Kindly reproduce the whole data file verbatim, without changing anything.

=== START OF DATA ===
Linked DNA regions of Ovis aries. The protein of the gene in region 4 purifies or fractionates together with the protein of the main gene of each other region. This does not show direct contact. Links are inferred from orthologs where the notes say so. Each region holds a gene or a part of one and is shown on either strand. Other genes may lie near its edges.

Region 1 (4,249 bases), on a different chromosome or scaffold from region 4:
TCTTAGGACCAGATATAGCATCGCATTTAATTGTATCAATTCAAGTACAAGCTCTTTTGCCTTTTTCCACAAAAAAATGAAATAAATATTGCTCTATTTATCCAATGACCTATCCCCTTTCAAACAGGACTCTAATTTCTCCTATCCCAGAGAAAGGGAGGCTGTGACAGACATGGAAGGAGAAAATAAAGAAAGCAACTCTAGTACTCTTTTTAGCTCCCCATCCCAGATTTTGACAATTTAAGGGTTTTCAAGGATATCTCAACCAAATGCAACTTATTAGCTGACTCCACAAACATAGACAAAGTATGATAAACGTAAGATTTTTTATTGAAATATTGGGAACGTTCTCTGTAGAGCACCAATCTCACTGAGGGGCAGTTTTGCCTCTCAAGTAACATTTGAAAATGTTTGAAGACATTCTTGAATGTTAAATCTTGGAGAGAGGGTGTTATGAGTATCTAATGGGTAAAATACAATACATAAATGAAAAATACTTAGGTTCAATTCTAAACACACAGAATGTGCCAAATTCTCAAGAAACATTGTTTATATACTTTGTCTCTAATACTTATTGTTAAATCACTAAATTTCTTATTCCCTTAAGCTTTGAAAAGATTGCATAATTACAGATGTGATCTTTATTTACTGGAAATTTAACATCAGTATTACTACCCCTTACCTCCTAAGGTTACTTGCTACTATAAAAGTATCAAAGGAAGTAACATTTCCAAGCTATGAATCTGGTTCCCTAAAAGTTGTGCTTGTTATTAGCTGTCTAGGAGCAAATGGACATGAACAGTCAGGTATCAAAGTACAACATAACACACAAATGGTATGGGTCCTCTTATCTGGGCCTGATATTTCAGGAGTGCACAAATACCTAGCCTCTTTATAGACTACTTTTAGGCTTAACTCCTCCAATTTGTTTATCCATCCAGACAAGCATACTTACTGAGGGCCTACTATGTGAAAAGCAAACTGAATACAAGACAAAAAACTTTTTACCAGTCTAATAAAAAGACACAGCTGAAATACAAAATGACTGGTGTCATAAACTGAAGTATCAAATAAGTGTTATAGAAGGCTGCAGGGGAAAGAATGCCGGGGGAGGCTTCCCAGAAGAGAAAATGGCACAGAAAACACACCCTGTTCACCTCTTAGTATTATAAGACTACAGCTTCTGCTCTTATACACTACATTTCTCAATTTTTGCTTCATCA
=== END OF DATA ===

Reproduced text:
Linked DNA regions of Ovis aries. The protein of the gene in region 4 purifies or fractionates together with the protein of the main gene of each other region. This does not show direct contact. Links are inferred from orthologs where the notes say so. Each region holds a gene or a part of one and is shown on either strand. Other genes may lie near its edges.

Region 1 (4,249 bases), on a different chromosome or scaffold from region 4:
TCTTAGGACCAGATATAGCATCGCATTTAATTGTATCAATTCAAGTACAAGCTCTTTTGCCTTTTTCCACAAAAAAATGAAATAAATATTGCTCTATTTATCCAATGACCTATCCCCTTTCAAACAGGACTCTAATTTCTCCTATCCCAGAGAAAGGGAGGCTGTGACAGACATGGAAGGAGAAAATAAAGAAAGCAACTCTAGTACTCTTTTTAGCTCCCCATCCCAGATTTTGACAATTTAAGGGTTTTCAAGGATATCTCAACCAAATGCAACTTATTAGCTGACTCCACAAACATAGACAAAGTATGATAAACGTAAGATTTTTTATTGAAATATTGGGAACGTTCTCTGTAGAGCACCAATCTCACTGAGGGGCAGTTTTGCCTCTCAAGTAACATTTGAAAATGTTTGAAGACATTCTTGAATGTTAAATCTTGGAGAGAGGGTGTTATGAGTATCTAATGGGTAAAATACAATACATAAATGAAAAATACTTAGGTTCAATTCTAAACACACAGAATGTGCCAAATTCTCAAGAAACATTGTTTATATACTTTGTCTCTAATACTTATTGTTAAATCACTAAATTTCTTATTCCCTTAAGCTTTGAAAAGATTGCATAATTACAGATGTGATCTTTATTTACTGGAAATTTAACATCAGTATTACTACCCCTTACCTCCTAAGGTTACTTGCTACTATAAAAGTATCAAAGGAAGTAACATTTCCAAGCTATGAATCTGGTTCCCTAAAAGTTGTGCTTGTTATTAGCTGTCTAGGAGCAAATGGACATGAACAGTCAGGTATCAAAGTACAACATAACACACAAATGGTATGGGTCCTCTTATCTGGGCCTGATATTTCAGGAGTGCACAAATACCTAGCCTCTTTATAGACTACTTTTAGGCTTAACTCCTCCAATTTGTTTATCCATCCAGACAAGCATACTTACTGAGGGCCTACTATGTGAAAAGCAAACTGAATACAAGACAAAAAACTTTTTACCAGTCTAATAAAAAGACACAGCTGAAATACAAAATGACTGGTGTCATAAACTGAAGTATCAAATAAGTGTTATAGAAGGCTGCAGGGGAAAGAATGCCGGGGGAGGCTTCCCAGAAGAGAAAATGGCACAGAAAACACACCCTGTTCACCTCTTAGTATTATAAGACTACAGCTTCTGCTCTTATACACTACATTTCTCAATTTTTGCTTCATCA